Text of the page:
A wild explosion of green broadcasted a message of recovery from the hilltops of St. Martin this winter. Hurricane Irma battered and bruised, but the tropical sun and wet season rains were like a green machine. The island was still alive.
Six months later, a closer look reveals a more complicated situation. Not all parts of the island have recovered equally and some remain devastated. Ecosystems are complex, and each type of habitat on St. Martin has its own vulnerabilities.
One thing we do know is that we desperately need a recovery. Mangrove wetlands offer key protection from storm surge and erosion. They can save lives and property in a Hurricane, but they also protect the island from slowly washing into the sea. It’s one ecosystem we literally can’t live without.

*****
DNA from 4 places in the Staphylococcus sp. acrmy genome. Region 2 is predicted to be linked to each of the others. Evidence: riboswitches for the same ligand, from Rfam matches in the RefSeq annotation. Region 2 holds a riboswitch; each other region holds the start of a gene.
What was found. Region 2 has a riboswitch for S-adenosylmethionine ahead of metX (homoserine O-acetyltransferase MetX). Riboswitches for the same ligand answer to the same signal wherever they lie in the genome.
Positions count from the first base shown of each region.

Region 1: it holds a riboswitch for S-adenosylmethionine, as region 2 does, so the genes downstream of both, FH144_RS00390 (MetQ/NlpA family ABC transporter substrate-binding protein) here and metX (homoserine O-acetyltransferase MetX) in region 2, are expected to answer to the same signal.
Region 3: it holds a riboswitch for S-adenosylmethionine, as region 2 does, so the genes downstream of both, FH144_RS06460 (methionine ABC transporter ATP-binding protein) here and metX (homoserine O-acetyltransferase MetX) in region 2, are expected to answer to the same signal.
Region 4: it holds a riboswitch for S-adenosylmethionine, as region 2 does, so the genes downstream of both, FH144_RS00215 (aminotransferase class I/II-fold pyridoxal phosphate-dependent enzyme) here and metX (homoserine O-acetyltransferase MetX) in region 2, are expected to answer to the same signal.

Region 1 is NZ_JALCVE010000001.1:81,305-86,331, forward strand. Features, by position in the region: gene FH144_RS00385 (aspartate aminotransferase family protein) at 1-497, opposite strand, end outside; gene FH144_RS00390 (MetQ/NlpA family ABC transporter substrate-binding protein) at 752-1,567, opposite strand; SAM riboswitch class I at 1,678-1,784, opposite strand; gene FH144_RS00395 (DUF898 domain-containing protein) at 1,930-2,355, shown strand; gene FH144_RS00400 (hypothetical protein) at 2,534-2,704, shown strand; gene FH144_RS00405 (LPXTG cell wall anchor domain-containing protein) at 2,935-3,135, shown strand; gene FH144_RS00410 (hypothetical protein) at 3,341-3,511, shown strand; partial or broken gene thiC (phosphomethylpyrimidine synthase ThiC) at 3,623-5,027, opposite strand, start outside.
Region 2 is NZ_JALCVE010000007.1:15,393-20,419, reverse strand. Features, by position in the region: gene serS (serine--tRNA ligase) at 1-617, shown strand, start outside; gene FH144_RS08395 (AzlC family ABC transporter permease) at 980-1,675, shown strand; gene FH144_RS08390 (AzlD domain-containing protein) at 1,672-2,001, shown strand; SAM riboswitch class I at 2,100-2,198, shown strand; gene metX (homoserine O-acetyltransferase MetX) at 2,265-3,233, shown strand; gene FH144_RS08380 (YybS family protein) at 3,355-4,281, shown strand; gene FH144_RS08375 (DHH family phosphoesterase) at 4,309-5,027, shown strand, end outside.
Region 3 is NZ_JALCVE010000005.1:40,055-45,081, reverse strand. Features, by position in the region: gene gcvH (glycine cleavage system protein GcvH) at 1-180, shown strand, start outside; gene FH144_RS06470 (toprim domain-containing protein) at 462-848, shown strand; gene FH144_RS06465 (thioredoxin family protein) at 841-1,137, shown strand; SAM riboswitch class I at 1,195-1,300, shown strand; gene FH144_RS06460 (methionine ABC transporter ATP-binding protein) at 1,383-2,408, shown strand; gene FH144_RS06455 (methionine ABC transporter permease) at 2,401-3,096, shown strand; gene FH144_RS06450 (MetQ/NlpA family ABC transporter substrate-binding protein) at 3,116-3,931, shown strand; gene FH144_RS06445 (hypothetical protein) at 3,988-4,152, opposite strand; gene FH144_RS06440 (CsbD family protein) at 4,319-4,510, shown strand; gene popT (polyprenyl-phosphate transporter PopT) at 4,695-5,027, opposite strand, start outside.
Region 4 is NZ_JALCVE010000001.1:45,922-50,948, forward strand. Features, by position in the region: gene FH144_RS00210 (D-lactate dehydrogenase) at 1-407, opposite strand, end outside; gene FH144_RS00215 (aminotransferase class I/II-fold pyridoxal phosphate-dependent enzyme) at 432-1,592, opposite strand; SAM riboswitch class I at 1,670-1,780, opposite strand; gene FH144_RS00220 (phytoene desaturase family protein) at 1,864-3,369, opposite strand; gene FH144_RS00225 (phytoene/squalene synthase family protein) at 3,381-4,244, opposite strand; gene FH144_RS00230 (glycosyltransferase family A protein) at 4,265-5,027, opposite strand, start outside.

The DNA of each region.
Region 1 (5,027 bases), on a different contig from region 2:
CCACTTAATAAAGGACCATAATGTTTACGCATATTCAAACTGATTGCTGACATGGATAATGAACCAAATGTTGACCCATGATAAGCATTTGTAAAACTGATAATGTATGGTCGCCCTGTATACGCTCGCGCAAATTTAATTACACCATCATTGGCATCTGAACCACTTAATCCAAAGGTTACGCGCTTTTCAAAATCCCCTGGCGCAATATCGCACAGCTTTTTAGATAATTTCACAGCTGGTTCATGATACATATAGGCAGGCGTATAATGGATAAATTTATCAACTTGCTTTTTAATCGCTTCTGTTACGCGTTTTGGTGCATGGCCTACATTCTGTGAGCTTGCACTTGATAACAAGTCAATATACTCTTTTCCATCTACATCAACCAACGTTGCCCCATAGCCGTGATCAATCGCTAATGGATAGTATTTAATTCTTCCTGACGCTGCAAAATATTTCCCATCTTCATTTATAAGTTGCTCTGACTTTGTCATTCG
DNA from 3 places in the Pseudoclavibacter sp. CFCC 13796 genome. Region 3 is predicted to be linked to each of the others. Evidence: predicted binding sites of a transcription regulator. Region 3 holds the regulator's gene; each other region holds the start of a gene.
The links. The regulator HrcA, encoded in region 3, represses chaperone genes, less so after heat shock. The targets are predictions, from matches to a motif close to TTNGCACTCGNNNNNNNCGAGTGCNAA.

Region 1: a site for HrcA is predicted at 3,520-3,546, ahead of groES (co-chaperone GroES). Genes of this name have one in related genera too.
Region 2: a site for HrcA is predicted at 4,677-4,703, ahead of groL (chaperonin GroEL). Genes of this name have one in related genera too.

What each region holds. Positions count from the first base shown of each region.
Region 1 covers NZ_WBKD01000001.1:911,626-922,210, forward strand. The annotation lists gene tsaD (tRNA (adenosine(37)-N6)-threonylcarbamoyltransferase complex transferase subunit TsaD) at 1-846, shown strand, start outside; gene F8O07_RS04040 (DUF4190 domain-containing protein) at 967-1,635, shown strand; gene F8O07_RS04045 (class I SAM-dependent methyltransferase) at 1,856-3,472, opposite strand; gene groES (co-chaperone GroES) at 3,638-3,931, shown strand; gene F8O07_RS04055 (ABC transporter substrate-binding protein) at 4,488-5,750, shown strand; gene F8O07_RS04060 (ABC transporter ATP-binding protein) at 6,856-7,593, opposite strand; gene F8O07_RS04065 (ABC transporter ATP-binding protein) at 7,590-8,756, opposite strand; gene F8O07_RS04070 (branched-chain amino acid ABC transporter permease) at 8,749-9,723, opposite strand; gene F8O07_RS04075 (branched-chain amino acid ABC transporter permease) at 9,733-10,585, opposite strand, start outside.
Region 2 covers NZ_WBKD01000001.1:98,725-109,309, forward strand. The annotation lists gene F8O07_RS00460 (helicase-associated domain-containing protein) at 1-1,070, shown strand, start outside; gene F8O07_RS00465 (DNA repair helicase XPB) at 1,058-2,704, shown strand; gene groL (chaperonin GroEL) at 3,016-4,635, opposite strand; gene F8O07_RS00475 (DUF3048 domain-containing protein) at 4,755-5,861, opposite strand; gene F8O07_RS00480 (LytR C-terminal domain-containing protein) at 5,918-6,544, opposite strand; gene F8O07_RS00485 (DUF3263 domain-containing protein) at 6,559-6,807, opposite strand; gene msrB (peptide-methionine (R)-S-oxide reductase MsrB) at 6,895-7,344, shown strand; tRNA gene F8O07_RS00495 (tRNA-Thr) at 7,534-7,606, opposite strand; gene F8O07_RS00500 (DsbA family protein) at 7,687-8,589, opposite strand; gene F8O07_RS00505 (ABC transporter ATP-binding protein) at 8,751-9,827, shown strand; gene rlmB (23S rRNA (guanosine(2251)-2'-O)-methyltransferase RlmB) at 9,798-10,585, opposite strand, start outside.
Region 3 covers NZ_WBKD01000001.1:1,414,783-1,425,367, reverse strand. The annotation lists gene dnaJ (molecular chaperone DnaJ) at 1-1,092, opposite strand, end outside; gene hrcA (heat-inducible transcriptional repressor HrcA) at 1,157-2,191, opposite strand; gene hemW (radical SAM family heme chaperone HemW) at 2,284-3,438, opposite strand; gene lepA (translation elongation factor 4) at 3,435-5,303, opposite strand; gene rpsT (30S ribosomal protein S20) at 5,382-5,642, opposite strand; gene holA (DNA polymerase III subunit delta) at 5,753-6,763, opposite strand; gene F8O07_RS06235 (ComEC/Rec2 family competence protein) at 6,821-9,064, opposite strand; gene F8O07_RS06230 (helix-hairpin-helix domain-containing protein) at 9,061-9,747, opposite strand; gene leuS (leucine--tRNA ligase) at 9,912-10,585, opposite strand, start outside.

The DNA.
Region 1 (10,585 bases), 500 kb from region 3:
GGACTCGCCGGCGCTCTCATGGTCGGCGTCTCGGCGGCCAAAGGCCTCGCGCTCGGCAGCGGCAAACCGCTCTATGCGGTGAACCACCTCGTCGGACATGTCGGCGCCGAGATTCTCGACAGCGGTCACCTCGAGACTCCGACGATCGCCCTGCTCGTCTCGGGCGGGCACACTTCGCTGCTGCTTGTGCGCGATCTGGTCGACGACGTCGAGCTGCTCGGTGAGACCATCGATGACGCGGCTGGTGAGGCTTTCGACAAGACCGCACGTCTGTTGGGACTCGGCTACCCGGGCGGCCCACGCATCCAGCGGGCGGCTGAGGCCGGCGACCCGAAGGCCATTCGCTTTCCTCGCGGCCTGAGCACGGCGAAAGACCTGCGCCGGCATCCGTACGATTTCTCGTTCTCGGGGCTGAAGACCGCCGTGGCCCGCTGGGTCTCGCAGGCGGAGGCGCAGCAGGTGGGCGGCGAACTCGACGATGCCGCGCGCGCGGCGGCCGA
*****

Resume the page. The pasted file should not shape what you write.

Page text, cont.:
Some areas were on the edge of health—or even in the process of collapsing—even before Irma. Mangrove trees around many ponds have been dying for five years, a process that seemed to speed up during the drought a few years ago. Like a house that was already crumbling and termite-ridden, Irma tore up these wetlands and they are not yet recovering.
Étang de la Barrière in French Cul-de-sac was a magical spot for birdwatching just a few years ago. A gorgeous boardwalk was built through the mangroves so people could watch egrets, stilts and whimbrels catch fish and fiddler crabs. Today the boardwalk is damaged, but the ecosystem that it showcased is almost totally destroyed.
What will happen to this spot? What will happen to the many other places where bare, dead trees line the banks of St. Martin’s ponds? I think it is hard to say, especially because we don’t know exactly why they are in such desperate shape.
Human activity probably harmed them: pollution and simply cutting back mangroves until only a thin thread remained. The drought of 2015 seems to have made things worse. Irma’s winds and waves were perhaps just the final push over the cliff. With the possibility of drought forecast for the region this year, who knows when a recovery might begin.